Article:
Review: Mass Effect: Andromeda (Microsoft Xbox One)

29 mins read

Review by Nick Hu.

In the year 2185, a multi-species project leaves the Milky Way galaxy, for a 600-year voyage through dark space, to establish colonies in the Andromeda galaxy. That’s the basis of the newest game set in the Mass Effect universe, which sees the player take on the role of the expedition’s Pathfinder, helping the intrepid many build a new home for themselves. This all, of course, goes horribly wrong.

Mass Effect Andromeda has a mammoth task to come to terms with, following in the footsteps of my all-time favourite game trilogy, and throughout my extensive playthrough of the game, I never really settled on whether I thought it did enough, or if it fell short. It was only in its ending that I could appreciate the indeterminate path it wove, though I’m still not sure if that was enough. This inconclusiveness could be taken as a cautioned endorsement of the experience offered by the game, but what you yourself will take away from the game will vary.

Andromeda has also had to build upon the lore of the game without being able to use the outcomes of Mass Effect 3, nor the events within the game that lead to any of its conclusion. The initiative launches prior to the events of the last game, and because of such incredible distances between these colonists and their homes, contact with the Milky Way isn’t possible, nor are appearances of old friends, so BioWare had a real opportunity to use Andromeda to bring new players into the fold, and sell a brand new cast of characters.

The Mass Effect series is also known for a reasonable exploration of themes and ideas, an ever-increasing amount of fanservice, set-ups rarely being what you expect, and relationships with a bunch of aliens that your human protagonist can also sleep with and write fan fiction about. It’s difficult to sum what Mass Effect means to all of its fans, too – those that came to the series with the hugely praised Mass Effect 2 after missing the cult-like first game missed out on the Mako, many difficult moral choices, and superb characters like Papa Wrex. If they came in at the third, when the series really hit the mainstream, they missed out on the buildup of story and relationships over the previous games. And now, if your first Mass effect is Andromeda, you might find the going tough as first as you won’t know so much about important events, people, and organisations that this game refers back to, such as the genophage, the exploits of the Prothean Empire, the First Contact War, Cerberus, or even Reapers.

Hitting all of those for a single game can’t be easy, and it’s worth talking about how it went. Yeah, this is going to be a long walk through Andromeda and it might flirt with spoilers, but why not? I flirted with just about everything else in my initial Andromeda run, so spoilers are but a brief dalliance.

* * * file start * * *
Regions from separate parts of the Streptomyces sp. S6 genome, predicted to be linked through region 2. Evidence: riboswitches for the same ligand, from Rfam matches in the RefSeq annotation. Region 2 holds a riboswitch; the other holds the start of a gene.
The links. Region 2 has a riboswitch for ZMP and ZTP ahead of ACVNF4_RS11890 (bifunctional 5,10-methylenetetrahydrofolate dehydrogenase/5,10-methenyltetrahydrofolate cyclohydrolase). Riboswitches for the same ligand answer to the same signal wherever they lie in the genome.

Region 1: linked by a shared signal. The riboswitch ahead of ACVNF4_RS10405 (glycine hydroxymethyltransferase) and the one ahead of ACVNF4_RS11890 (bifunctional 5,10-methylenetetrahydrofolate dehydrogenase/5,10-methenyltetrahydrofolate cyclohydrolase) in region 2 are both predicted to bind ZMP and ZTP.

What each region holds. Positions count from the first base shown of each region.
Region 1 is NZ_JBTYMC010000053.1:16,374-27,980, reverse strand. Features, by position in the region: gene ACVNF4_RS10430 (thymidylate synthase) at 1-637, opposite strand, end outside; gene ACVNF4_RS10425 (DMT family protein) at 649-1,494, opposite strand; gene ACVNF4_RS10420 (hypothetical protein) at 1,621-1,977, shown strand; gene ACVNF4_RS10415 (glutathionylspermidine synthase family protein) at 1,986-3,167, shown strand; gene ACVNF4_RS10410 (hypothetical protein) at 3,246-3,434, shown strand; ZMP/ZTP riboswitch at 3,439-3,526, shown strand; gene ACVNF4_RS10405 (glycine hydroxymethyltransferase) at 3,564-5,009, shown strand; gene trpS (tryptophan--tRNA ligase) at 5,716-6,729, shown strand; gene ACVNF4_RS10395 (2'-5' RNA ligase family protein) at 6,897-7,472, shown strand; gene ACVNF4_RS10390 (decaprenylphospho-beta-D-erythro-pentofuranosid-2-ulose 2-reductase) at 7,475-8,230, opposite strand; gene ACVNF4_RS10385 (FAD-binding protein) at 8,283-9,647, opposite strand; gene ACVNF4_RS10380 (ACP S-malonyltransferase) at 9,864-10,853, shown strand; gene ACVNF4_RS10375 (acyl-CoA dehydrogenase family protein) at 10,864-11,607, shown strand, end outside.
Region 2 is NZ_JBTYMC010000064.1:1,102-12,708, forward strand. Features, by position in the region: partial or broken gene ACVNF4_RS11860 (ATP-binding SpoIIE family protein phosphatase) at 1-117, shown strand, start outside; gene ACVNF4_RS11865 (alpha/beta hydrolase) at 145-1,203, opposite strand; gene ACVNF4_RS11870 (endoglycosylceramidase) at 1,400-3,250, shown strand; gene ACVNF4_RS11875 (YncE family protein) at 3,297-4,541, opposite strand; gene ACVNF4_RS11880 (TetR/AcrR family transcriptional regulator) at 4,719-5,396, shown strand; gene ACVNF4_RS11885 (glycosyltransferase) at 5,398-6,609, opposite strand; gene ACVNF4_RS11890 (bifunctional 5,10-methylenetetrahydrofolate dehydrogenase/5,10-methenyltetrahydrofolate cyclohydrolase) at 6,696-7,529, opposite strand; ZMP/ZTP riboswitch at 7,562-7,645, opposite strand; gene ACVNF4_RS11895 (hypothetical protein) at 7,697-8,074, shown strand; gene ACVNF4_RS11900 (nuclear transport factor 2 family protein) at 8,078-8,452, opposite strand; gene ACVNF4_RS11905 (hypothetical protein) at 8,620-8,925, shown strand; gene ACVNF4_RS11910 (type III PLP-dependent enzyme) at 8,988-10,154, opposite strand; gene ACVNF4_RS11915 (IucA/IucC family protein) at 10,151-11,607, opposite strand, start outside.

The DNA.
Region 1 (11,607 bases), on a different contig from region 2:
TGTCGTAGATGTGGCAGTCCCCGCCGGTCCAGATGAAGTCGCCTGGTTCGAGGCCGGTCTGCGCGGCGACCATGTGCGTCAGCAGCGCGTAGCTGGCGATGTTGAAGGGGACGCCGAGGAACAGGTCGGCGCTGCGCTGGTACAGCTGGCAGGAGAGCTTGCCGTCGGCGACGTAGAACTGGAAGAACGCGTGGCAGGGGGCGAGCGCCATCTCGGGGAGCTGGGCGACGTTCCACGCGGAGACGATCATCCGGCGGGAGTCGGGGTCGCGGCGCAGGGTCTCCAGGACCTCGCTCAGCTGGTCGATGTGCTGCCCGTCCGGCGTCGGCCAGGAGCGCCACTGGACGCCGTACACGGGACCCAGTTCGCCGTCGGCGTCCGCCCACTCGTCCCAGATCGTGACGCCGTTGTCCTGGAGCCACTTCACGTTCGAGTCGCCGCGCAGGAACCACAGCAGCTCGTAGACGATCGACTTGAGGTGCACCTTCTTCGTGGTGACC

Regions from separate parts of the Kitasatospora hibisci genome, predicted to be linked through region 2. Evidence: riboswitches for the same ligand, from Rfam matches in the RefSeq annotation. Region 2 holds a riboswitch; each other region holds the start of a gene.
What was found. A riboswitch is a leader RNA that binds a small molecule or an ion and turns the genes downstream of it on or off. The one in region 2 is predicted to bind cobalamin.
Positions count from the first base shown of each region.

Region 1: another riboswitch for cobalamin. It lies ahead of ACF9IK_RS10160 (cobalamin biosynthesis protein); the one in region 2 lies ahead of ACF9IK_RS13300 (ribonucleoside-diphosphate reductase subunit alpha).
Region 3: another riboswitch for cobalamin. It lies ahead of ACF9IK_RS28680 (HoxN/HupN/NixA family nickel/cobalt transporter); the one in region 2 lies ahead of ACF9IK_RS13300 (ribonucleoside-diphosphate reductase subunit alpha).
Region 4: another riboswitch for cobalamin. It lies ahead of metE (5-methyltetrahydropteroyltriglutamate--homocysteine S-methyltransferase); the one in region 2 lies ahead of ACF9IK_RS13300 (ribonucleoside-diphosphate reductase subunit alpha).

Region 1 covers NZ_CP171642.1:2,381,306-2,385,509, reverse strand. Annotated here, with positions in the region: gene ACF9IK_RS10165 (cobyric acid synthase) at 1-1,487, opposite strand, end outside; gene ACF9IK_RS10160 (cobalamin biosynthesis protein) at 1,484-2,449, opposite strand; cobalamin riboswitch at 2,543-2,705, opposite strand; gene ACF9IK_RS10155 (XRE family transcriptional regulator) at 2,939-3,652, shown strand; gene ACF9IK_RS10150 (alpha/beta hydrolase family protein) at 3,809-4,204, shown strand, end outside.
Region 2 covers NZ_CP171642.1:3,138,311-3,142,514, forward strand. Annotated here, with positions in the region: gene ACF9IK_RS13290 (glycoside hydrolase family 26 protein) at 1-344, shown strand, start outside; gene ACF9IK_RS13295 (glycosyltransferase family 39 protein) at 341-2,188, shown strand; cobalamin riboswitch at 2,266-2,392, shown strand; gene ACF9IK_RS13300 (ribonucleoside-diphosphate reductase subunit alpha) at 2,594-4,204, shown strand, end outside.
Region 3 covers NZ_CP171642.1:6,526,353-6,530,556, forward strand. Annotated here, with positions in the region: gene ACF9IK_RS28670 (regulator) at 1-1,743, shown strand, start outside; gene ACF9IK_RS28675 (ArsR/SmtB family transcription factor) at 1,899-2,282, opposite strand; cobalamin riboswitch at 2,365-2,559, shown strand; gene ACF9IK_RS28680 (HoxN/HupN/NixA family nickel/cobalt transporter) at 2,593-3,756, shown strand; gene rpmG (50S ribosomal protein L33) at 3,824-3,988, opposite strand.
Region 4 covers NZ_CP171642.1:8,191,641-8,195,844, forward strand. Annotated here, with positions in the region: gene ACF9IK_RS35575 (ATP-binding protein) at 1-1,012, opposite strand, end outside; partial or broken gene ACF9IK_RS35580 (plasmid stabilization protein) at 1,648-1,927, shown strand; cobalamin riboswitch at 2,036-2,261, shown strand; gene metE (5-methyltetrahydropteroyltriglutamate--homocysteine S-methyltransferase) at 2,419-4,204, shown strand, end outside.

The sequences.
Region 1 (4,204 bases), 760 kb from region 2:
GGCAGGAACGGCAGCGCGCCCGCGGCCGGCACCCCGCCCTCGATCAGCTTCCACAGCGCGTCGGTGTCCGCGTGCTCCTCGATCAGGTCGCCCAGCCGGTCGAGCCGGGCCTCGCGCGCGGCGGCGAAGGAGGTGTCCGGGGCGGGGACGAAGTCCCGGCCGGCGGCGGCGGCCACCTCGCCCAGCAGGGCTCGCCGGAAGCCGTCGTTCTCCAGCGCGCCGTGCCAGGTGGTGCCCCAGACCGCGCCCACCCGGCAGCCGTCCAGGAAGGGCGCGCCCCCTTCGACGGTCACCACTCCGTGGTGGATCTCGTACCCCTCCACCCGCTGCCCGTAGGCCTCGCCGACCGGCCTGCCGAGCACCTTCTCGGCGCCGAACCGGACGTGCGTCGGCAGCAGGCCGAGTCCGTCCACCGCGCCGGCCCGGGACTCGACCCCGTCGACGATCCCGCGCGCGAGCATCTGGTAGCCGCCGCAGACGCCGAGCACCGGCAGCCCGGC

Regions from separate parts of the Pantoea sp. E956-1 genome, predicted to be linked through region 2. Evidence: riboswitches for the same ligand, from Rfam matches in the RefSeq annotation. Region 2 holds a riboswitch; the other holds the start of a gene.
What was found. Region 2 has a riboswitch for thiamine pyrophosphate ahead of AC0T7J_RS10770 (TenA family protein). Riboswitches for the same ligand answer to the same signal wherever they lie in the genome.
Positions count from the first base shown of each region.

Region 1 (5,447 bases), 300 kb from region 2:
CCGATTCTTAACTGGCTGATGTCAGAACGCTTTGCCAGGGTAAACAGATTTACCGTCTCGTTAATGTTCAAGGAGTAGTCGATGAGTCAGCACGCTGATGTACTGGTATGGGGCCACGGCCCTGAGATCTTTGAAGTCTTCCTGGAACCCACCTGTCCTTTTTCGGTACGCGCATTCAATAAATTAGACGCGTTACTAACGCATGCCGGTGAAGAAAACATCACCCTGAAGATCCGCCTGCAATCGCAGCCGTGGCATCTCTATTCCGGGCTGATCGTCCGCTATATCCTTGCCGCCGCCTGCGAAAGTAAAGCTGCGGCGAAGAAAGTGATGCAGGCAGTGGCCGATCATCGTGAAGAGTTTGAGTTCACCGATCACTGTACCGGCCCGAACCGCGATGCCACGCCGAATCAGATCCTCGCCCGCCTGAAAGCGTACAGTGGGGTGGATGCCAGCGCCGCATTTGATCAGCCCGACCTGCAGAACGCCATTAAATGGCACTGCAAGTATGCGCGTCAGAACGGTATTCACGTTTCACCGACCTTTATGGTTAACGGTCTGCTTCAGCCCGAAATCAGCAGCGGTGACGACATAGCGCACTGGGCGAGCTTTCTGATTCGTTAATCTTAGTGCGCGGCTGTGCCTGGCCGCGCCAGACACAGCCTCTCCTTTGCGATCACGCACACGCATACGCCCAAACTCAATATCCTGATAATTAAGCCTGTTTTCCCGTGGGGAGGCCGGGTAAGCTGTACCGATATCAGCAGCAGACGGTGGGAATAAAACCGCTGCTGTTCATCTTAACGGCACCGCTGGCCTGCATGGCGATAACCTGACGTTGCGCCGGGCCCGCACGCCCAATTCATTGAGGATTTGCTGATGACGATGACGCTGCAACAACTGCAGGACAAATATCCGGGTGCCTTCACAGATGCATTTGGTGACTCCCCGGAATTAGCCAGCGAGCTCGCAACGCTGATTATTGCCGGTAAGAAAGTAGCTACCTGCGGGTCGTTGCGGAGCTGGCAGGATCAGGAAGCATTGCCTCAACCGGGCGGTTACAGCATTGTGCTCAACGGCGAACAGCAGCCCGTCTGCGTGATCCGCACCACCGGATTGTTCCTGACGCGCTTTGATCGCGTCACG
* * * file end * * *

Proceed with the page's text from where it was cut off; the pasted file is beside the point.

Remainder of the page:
First, let’s get the internet’s favourite kerfuffle out of the way; the animation and other technical issues in the game. In its release/day one state, the game is glitchy (though BioWare has outlined a patch schedule that will make things better). Whether it’s cutscenes not playing through right, loading screens to nowhere, characters teleporting through walls, characters that hover in mid-air, and the game simply crashing; they’re all there. There have also been a lot of comments about the quality of the animation, which started with the first gameplay trailers and persisted all the way till… even now. After many hours with the game, I can honestly say that I’m not trouble by the animation, and find in some ways it’s actually quite nuanced.

After my first few hours with the game, I did two things – I went back to Dragon Age: Inquisition, and I started looking at the character’s mouths when they spoke, and it makes me think the troubled perception of the animation comes from two fronts – the speed with which facial animations flow with Andromeda is quick, and can look comical when you’re not used to it. Some (such as myself) experience the same when watching high-frame-rate films, which seem ripe for a backing track of Yakety sax. The other facet is there’s also a lot more subtlety in expressions, which can look stilted when games tend toward stage-acting in their theatrical moments.

This also extends to character reactions. When sad emotional moments occur, it’s expected that characters will react with tears or sadness, yet the true breadth of responses to a personal crisis vary much more than that. Some will exude stoicism or bury themselves in their work, while they may be struggling internally with the situations they’ve been dealt, and sometimes the enormity of loss or failure can only be processed over time, in hindsight, instead of in the moment. Again the criticisms of the game in this vein feels more a case of performative expectations versus a closer mirror to our very varied lives.